In high school, Bauer used the fall and winter months to maximize his stuff—velocity, pitch shapes, his intent to throw hard.
"I was only focused on my mechanics and throwing hard," Bauer says. "As I worked on increasing my velocity, my control suffered, but I established a new baseline to throw hard. You'll never have command of 95 unless you can throw 95 first. You're not going to try to command the ball at 85. There has to be a conscious effort to throw hard. Once you throw hard, you work on harnessing it."
Bauer topped out at 84 mph his sophomore year of high school. By his junior season Bauer, who checked in at 5-foot-11 and 160 pounds, increased the velocity of his fastball to 94-95 mph.
He secured a baseball scholarship to UCLA, set the Pac-10 single-season record for strikeouts in and won the Golden Spikes Award in 2011 as the top amateur baseball player in the country.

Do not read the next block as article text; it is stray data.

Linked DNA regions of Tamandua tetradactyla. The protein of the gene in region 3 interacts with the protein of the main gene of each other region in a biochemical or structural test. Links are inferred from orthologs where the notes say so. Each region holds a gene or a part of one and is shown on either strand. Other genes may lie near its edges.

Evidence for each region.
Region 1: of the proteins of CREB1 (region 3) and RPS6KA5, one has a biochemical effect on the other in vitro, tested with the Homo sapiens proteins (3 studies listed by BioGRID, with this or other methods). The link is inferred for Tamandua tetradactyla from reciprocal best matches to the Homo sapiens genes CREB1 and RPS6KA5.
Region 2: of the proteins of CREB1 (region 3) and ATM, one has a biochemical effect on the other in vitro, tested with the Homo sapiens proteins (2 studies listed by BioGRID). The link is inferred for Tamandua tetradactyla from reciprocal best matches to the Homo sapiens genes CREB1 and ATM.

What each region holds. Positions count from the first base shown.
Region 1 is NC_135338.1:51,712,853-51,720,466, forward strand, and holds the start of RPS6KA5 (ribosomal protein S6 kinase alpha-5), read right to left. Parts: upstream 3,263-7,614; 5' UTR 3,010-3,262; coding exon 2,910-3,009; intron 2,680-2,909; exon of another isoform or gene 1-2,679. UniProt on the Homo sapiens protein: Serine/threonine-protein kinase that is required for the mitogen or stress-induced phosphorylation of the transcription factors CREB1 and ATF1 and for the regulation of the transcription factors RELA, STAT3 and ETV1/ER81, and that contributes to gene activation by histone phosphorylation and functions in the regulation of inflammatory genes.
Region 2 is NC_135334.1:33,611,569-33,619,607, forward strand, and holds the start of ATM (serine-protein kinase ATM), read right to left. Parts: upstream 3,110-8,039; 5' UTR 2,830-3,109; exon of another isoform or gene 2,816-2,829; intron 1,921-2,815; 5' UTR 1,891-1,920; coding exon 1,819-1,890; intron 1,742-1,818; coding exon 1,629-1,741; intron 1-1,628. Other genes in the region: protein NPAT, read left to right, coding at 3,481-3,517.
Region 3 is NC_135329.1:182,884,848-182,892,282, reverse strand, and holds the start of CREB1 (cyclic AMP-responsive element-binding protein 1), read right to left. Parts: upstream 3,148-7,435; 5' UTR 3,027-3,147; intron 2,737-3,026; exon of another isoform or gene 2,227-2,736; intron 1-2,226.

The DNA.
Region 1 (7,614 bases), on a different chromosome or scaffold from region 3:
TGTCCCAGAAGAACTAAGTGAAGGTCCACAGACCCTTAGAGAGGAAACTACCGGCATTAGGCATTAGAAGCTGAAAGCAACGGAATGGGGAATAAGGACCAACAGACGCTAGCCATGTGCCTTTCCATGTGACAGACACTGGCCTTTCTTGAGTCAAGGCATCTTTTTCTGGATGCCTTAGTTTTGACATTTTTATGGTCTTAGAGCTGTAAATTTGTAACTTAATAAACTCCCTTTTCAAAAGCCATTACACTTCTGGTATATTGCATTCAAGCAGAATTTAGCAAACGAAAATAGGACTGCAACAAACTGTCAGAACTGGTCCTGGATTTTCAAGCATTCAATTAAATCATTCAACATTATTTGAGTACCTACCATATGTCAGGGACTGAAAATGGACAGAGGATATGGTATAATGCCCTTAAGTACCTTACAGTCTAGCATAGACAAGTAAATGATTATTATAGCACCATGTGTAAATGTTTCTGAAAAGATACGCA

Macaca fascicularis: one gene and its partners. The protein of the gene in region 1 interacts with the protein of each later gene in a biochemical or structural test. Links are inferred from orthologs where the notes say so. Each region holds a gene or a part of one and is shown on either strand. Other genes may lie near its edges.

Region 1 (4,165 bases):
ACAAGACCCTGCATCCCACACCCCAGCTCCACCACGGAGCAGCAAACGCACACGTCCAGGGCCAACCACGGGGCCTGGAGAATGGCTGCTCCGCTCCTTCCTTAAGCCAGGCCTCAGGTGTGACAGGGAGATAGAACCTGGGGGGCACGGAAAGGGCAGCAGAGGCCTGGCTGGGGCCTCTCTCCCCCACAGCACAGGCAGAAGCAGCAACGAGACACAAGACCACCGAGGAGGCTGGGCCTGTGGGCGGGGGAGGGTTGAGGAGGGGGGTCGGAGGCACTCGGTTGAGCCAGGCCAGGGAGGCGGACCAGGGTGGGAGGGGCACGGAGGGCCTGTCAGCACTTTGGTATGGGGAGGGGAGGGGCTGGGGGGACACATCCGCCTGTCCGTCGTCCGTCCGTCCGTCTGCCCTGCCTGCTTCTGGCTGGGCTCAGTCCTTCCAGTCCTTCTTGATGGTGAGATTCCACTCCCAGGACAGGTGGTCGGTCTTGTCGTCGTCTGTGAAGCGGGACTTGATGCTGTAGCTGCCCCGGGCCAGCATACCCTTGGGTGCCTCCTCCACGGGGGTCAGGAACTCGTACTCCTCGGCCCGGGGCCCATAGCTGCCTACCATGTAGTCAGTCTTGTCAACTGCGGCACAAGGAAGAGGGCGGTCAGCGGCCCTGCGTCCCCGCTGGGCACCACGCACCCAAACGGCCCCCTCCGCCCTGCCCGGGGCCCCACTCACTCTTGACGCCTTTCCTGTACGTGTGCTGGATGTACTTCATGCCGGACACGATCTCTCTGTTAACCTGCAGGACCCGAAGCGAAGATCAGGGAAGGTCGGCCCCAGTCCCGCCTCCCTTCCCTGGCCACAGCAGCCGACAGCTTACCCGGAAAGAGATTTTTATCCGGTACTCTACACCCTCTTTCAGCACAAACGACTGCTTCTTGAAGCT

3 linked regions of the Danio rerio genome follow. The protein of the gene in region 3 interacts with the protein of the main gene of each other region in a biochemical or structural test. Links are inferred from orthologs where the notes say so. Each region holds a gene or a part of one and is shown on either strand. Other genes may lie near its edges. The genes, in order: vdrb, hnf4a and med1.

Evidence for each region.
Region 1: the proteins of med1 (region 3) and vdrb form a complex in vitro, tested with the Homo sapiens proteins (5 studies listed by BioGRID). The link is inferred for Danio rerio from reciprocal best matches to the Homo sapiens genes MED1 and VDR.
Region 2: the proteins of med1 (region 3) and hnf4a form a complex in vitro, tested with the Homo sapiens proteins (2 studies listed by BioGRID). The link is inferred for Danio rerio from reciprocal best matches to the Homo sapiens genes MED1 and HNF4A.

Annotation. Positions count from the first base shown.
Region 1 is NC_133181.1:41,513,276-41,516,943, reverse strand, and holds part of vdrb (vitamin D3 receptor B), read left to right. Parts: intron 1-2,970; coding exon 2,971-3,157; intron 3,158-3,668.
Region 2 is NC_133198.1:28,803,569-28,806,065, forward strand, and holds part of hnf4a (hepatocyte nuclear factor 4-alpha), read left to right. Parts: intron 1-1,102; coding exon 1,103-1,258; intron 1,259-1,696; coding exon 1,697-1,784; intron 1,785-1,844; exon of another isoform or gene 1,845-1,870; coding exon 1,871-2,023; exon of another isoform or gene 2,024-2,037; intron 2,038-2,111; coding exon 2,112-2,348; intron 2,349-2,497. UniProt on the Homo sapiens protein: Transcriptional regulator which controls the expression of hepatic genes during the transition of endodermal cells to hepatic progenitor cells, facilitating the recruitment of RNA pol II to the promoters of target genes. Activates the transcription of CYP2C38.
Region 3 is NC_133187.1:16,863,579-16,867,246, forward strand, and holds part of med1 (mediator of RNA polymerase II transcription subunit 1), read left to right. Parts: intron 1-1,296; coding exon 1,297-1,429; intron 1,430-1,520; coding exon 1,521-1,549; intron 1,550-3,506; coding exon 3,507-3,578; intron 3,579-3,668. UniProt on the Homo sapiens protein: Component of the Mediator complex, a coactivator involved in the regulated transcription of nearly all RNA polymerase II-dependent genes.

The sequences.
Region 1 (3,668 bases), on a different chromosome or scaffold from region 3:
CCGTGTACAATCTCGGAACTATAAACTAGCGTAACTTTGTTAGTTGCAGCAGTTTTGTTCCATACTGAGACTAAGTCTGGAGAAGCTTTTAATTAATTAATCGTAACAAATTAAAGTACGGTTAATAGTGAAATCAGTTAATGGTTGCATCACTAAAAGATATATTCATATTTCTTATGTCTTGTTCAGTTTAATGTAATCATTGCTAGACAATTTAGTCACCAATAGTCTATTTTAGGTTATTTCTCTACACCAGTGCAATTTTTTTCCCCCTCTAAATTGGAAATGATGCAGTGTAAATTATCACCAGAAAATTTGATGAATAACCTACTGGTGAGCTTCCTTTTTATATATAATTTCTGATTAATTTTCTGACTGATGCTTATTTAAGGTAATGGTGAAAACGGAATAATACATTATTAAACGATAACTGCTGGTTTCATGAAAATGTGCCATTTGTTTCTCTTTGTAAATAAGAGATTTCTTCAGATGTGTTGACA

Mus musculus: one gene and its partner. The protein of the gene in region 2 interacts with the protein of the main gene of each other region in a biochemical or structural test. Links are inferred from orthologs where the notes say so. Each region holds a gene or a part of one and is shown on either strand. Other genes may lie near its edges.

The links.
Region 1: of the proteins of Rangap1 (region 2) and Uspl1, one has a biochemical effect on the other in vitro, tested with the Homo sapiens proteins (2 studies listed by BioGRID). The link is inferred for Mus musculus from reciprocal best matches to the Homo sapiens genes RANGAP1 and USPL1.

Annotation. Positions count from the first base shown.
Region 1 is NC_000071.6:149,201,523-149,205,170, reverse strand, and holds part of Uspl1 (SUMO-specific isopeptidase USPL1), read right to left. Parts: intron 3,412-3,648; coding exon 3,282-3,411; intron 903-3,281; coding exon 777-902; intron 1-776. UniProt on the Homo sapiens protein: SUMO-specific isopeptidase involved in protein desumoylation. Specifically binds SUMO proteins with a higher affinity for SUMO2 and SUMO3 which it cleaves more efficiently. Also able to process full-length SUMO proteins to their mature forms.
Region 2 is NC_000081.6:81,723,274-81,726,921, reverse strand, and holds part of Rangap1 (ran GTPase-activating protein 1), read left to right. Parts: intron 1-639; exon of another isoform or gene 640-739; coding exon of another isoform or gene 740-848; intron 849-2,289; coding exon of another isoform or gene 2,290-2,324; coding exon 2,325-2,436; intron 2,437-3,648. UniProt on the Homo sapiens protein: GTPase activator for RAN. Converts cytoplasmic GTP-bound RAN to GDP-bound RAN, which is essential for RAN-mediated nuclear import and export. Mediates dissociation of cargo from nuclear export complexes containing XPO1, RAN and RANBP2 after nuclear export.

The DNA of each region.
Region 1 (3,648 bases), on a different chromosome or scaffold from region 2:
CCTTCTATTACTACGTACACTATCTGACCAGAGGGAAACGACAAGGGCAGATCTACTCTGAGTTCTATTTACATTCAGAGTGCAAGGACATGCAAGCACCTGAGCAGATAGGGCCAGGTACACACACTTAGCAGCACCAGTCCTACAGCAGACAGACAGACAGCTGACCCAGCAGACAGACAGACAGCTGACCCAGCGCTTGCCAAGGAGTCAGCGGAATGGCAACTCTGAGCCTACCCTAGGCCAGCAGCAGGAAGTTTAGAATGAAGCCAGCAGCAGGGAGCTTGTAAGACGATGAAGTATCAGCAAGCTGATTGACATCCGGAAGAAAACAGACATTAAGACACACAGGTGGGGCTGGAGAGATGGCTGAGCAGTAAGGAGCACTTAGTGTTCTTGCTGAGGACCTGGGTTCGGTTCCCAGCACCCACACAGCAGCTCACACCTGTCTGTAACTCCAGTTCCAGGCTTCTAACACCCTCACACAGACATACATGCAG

The benefits of maximizing his mechanical efficiency didn't just affect a surge in his velocity. It also set him up for long-term injury prevention.
For as much attention as he put into enhancing his mechanical efficiency, Bauer believes his ability to stay healthy was established not by pitching, but by playing the field.
Even after he shifted to full-time pitcher, Bauer routinely fielded ground balls from the shortstop position and shagged pop-ups in the outfield. Working on his range and throwing on the run from different body positions further developed his athleticism and trained him to throw and release the ball more quickly.
Bauer says, "The less time your body has to mess up, the more efficiently it moves. I think that's one of the main reasons why I developed an arm action that is conducive to staying healthy."
The State of the Arms